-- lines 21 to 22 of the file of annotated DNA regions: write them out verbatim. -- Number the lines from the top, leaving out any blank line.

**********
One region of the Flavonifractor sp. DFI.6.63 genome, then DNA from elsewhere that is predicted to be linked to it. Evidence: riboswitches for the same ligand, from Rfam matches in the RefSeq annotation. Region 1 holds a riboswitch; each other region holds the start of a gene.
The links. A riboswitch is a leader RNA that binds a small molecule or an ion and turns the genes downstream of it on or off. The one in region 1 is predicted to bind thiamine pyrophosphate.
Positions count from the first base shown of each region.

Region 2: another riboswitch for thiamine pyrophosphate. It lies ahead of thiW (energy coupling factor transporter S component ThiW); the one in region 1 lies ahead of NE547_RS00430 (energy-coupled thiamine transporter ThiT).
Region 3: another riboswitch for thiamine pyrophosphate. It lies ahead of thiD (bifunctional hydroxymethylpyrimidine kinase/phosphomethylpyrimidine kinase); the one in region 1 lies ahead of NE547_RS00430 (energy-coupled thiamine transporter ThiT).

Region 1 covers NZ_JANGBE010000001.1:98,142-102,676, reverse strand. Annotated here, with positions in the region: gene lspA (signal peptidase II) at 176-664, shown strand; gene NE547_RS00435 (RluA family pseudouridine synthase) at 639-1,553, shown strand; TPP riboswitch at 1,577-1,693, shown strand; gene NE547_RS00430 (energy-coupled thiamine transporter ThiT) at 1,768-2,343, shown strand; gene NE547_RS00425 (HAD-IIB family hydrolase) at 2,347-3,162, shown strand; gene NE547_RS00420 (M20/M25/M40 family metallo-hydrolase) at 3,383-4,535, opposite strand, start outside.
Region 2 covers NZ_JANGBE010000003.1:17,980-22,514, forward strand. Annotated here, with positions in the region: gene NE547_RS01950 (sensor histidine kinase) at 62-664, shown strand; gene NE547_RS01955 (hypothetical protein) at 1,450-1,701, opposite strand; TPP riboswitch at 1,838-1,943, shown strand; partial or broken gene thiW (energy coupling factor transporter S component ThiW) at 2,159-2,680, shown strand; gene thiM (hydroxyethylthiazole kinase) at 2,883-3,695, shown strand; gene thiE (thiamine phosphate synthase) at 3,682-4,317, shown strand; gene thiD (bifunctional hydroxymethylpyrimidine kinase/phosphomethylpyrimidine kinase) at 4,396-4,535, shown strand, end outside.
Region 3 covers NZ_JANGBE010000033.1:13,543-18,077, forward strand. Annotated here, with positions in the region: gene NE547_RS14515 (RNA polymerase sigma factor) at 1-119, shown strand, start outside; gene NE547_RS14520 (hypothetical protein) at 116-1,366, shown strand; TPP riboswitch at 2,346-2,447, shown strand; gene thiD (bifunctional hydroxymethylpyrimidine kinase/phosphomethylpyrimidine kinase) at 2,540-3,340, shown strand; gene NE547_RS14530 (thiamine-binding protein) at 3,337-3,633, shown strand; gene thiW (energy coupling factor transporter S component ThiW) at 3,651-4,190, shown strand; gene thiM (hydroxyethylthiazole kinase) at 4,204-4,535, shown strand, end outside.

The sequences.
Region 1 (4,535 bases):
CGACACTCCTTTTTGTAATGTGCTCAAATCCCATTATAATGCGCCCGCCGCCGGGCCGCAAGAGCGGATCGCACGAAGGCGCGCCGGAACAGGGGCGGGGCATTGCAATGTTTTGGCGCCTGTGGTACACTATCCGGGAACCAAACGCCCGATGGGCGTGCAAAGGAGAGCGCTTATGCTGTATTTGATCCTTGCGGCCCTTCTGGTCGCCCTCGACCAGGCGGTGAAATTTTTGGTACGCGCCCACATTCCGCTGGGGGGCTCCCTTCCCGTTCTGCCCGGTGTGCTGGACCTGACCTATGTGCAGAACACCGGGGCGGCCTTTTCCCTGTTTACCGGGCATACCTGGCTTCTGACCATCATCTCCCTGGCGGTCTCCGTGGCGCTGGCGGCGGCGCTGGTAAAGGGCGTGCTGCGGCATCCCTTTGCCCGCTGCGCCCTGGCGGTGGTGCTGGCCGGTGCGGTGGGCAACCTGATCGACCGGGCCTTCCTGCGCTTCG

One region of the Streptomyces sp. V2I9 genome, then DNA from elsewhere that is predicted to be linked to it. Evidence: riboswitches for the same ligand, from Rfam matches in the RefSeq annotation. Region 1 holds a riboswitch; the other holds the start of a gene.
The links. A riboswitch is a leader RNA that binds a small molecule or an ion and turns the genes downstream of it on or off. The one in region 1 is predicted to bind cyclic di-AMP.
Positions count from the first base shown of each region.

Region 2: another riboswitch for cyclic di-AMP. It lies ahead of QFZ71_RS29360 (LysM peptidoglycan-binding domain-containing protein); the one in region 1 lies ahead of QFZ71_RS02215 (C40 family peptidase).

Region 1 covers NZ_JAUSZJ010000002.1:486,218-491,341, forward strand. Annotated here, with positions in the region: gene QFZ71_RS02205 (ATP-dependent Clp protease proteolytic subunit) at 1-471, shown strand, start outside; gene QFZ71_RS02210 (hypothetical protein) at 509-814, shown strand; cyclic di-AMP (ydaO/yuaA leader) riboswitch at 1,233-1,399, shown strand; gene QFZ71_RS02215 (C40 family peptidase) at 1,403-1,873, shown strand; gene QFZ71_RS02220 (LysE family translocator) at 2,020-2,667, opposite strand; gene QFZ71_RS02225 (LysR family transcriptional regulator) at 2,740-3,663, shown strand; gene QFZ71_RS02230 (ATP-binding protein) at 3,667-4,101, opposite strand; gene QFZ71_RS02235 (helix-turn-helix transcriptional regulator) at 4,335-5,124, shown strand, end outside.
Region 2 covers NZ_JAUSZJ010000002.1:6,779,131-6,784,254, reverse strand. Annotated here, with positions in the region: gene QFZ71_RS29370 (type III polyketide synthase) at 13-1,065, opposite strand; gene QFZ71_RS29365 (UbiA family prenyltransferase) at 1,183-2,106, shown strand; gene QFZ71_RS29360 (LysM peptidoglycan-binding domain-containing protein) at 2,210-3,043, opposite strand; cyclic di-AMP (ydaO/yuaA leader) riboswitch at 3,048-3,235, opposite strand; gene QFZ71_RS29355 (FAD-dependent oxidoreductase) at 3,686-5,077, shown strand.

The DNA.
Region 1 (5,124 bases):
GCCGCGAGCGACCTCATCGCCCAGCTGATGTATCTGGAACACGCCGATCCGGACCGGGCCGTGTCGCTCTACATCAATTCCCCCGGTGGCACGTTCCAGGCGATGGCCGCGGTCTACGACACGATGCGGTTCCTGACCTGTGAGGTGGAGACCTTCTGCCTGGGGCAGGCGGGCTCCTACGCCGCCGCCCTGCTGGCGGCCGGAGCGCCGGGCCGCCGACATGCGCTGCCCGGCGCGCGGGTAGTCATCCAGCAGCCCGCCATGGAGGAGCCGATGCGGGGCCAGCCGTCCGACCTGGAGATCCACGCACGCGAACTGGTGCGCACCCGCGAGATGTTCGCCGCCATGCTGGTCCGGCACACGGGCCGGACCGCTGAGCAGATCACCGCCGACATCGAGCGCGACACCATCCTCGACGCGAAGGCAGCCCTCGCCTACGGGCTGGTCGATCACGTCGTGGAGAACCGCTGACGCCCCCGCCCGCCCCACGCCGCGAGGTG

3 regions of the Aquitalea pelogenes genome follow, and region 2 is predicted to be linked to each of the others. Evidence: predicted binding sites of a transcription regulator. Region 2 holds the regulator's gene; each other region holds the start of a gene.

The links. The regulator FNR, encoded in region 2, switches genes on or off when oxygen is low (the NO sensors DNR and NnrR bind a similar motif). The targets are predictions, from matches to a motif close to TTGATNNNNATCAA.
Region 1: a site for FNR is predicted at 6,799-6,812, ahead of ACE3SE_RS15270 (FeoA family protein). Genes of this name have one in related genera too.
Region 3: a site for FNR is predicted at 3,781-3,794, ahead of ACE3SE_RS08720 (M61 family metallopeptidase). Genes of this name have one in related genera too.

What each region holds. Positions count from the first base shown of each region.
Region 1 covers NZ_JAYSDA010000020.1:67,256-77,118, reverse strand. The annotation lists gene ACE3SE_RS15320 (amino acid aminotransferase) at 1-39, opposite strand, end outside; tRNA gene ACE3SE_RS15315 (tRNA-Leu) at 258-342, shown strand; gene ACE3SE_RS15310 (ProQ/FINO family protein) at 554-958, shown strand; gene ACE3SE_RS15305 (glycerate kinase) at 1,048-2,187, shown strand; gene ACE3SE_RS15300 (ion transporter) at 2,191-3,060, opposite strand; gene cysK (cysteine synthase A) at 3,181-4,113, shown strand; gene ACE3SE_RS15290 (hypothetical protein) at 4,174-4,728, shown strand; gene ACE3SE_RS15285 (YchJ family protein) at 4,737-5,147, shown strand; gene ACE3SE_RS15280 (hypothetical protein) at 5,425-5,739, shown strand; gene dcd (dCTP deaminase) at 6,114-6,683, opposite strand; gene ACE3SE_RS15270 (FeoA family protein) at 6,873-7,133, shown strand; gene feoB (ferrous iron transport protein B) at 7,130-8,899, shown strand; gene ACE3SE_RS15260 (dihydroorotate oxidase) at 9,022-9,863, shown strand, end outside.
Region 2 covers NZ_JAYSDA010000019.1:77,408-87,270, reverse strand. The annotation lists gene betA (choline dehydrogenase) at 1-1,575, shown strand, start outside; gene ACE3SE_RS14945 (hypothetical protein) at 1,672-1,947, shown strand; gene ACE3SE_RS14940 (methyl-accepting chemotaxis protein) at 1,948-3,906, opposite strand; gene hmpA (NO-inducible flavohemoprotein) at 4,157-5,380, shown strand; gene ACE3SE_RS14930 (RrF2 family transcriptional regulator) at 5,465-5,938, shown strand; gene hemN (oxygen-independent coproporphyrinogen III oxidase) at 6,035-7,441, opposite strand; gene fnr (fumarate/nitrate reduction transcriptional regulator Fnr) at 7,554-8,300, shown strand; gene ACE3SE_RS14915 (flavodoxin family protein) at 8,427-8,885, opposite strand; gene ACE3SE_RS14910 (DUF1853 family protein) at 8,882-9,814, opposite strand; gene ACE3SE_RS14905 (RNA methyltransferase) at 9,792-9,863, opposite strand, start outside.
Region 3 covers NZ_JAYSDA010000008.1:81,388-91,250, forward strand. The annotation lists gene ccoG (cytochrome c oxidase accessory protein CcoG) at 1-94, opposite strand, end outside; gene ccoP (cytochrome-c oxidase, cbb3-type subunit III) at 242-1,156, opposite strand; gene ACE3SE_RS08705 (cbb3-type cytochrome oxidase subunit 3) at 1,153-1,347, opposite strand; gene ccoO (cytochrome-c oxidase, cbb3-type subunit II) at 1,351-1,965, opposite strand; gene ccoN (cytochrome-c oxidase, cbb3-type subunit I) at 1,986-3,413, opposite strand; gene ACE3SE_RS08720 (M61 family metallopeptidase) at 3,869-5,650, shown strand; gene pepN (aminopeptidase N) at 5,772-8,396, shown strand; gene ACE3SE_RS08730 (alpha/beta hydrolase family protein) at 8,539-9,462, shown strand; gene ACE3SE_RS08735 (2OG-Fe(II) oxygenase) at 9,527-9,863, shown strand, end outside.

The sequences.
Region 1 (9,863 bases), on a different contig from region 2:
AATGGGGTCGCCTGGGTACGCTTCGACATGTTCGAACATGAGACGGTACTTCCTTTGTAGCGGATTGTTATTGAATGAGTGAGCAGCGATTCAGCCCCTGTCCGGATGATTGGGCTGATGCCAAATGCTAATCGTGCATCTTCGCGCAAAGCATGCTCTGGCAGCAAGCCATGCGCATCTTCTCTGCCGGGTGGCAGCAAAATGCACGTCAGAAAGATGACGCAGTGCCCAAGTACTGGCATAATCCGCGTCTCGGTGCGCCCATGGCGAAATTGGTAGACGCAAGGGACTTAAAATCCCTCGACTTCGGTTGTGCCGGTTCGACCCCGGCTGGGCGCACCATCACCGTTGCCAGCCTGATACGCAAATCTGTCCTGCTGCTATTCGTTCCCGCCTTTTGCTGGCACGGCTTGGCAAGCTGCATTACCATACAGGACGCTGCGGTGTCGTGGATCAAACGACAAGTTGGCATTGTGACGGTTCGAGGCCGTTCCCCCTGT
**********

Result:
3 regions of the Aquitalea pelogenes genome follow, and region 2 is predicted to be linked to each of the others. Evidence: predicted binding sites of a transcription regulator. Region 2 holds the regulator's gene; each other region holds the start of a gene.

The links. The regulator FNR, encoded in region 2, switches genes on or off when oxygen is low (the NO sensors DNR and NnrR bind a similar motif). The targets are predictions, from matches to a motif close to TTGATNNNNATCAA.